The Blues sniper ranks just 14th overall in points among right wingers over the 2010s. Look to his specialty, goal-scoring, and it becomes a bit clearer. He ranks sixth on the list in goals scored over that span — and taking into account the number of games he’s played, having come into the league two years into the 2010s, that sniping skill is vaulted up even higher.

Among all right wingers who’ve been regular NHLers for at least half the decade, Tarasenko’s goals-per-game pace is tied for No. 1 over that timeline. And the two players tied with him sit above him on this list — Kane and Kucherov.

While Tarasenko’s overall scoring ability is impressive, he also ranks among the tops at his position due to his role in authoring one of the greatest comeback stories in NHL history, if not the greatest.

Jeff Marek and Elliotte Friedman talk to a lot of people around the hockey world, and then they tell listeners all about what they’ve heard and what they think about it.

The tale’s been told many times by this point — on Jan. 1 of last season, St. Louis ranked last in the league. Once the calendar flipped, they found their game, flipping the script and eventually marching all the way to the Cup. The part of that story that doesn’t get told as often is the impact Tarasenko’s scoring spree had on St. Louis’ rise.

From that Jan. 1 date to the final game of the season, Tarasenko amassed an incredible 22 goals and 46 points through just 39 games — team-leading totals over that span, in both categories. He then helped lead the club in the goal-scoring department, pacing the team in shots and finishing just one goal behind Jaden Schwartz for the team lead during St. Louis’ Cup run.

5. Mark Stone, Ottawa Senators/Vegas Golden Knights

If you measure value in the league by offence alone, then maybe it should be one of those previously mentioned veterans slotting in here. Maybe Corey Perry, for his success early in the decade, or T.J. Oshie, for his versatile game and championship pedigree.

But if we widen our scope to all aspects of on-ice play, Mark Stone can’t be ignored.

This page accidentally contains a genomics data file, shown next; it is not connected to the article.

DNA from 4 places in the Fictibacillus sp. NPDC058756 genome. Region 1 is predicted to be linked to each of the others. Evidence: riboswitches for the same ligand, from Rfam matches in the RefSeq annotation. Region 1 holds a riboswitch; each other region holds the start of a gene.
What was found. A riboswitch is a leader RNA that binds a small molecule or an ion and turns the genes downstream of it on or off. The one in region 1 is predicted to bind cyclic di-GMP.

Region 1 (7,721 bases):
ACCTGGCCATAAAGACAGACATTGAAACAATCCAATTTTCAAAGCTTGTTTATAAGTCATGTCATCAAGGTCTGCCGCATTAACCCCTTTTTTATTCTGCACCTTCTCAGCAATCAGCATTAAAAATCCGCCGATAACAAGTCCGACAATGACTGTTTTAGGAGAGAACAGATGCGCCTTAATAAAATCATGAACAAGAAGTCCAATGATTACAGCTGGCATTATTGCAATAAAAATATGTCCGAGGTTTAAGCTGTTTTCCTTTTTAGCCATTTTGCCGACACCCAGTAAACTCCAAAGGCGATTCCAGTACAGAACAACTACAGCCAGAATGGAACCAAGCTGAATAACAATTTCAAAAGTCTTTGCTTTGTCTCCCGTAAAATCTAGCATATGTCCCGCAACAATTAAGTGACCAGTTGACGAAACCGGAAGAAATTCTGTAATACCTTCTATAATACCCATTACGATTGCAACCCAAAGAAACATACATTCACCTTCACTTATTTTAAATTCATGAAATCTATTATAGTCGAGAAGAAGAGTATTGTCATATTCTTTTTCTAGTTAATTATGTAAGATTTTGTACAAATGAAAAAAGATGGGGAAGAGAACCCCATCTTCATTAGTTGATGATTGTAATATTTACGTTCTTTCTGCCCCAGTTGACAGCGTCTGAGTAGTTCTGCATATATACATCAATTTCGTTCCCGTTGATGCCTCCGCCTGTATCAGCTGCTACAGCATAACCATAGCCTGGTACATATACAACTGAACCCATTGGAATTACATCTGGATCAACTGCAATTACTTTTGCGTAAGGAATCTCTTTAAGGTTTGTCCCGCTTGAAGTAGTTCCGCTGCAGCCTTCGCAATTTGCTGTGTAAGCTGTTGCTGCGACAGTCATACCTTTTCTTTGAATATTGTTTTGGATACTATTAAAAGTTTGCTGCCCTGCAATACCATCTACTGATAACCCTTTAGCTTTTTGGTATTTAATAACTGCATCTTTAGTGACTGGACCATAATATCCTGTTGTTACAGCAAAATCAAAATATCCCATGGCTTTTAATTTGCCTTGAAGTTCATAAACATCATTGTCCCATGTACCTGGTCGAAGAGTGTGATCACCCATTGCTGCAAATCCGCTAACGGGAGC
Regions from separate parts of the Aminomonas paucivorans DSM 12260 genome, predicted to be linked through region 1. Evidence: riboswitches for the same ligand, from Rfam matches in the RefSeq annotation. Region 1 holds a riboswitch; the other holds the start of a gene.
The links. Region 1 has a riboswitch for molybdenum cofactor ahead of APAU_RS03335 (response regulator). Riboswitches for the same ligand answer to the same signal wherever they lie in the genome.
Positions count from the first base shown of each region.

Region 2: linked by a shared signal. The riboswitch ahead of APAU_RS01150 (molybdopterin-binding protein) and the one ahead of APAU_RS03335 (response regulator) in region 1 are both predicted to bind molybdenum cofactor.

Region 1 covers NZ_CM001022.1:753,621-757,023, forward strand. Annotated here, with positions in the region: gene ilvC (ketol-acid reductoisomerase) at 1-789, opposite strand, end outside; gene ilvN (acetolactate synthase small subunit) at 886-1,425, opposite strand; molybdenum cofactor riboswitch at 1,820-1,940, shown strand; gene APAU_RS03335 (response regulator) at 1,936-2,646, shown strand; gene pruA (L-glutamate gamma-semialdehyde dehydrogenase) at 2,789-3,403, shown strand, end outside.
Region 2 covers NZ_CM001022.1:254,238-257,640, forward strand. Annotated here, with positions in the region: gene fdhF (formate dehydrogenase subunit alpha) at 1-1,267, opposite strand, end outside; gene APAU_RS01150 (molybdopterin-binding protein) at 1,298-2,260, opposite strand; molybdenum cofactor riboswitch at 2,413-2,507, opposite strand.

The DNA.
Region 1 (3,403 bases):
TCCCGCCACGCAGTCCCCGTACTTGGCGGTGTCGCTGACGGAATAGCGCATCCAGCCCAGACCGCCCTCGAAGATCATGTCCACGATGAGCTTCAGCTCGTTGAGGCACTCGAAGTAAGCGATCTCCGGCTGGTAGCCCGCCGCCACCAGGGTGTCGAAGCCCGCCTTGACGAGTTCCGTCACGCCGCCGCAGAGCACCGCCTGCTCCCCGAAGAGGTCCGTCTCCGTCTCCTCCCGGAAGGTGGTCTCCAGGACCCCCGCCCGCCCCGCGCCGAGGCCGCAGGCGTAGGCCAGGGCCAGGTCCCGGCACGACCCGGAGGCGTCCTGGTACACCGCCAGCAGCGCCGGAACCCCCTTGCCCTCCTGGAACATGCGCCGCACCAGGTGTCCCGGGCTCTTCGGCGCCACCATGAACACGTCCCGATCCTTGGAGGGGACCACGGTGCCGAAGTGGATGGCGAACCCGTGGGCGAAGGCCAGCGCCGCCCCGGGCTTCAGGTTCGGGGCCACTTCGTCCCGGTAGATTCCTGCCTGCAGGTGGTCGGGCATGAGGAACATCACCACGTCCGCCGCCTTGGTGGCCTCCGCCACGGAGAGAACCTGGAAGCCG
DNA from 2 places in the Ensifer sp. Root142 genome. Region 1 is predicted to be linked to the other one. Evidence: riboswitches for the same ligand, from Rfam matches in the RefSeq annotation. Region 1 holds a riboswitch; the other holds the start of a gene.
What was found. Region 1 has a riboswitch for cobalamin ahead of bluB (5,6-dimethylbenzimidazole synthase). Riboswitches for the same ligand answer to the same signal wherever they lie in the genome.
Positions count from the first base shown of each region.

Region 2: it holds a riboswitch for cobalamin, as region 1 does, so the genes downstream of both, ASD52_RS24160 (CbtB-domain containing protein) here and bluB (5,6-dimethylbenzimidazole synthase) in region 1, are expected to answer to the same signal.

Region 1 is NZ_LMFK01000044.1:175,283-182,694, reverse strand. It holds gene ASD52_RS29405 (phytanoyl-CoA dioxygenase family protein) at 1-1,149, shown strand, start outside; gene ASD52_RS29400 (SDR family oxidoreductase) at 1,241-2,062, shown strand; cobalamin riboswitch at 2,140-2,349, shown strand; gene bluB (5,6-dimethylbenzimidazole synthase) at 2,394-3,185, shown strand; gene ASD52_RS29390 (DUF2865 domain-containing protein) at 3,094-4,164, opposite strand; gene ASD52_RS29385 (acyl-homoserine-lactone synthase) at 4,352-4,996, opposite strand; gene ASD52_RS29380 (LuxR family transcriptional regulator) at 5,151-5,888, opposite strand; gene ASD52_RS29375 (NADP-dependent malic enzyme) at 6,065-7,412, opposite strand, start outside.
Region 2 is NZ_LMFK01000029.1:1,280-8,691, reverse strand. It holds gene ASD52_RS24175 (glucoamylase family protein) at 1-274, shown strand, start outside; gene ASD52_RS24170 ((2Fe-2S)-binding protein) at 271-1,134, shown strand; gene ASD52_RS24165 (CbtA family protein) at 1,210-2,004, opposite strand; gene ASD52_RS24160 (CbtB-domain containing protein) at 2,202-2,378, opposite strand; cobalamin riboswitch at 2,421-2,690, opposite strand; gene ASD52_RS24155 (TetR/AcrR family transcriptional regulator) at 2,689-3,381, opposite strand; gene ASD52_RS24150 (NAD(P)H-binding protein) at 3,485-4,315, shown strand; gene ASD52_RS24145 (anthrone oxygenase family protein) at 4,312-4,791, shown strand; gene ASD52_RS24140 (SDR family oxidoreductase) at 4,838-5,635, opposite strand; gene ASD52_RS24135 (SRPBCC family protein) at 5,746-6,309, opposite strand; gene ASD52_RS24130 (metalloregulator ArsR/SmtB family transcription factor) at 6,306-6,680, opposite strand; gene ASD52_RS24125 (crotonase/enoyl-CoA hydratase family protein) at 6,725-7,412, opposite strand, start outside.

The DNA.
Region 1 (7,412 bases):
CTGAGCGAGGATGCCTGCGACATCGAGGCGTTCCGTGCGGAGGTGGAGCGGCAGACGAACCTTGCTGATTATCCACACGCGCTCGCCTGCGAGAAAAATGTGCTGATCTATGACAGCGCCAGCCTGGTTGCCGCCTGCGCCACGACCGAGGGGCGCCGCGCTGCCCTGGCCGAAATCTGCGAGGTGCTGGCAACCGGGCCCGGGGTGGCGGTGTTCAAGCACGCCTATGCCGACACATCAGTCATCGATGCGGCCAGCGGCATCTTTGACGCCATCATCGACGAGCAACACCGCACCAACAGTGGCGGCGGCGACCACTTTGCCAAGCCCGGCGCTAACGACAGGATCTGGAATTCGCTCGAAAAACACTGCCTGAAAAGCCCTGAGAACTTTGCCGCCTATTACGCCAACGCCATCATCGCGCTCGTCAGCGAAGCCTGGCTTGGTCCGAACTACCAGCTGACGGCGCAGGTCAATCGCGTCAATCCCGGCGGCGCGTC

The former Ottawa Senator is the rarest talent among every right winger on this list, and perhaps every right winger in the game. Stone made his name on the back of his two-way abilities, on the number of times his lizard-tongue-like stick snaps out to intercept a dangerous pass.

As of this moment, Stone leads the league in takeaways. Just like he did last year. In fact, in every year in which he’s been healthy enough to play a near-full season since he came into the league, Stone’s dominated in the takeaways department. But that’s far from the only area in which he excels defensively.

As Andrew Berkshire’s pointed out on numerous occasions, Stone’s not only the best defensive winger in the NHL — he’s challenging for best defensive forward overall, excelling also in key defensive areas of detail like winning puck battles or blocking passes to the slot.

Last season marked a game-changing point in his ascent among the league’s top two-way players, as Stone earned his first Selke Trophy nomination — a supremely rare feat for a winger, with the award often claimed by centremen.

But Stone’s proven he’s right there. It’s uncommon for a winger to have the ability to impact games defensively as much as he does, and the Winnipeg, Man., native is now to the point of challenging Patrice Bergeron for the title of the NHL’s two-way king.

On top of that, he’s no slouch in the offence department, with a pair of 60-point seasons over the past two years and a current pace in Vegas that would have him land in the 90-point range.

Stone is already somewhat of a unicorn among NHL wingers, and at only 27 years old on a deep, dangerous team, he figures to be just as much of a handful for the opposition next decade as well.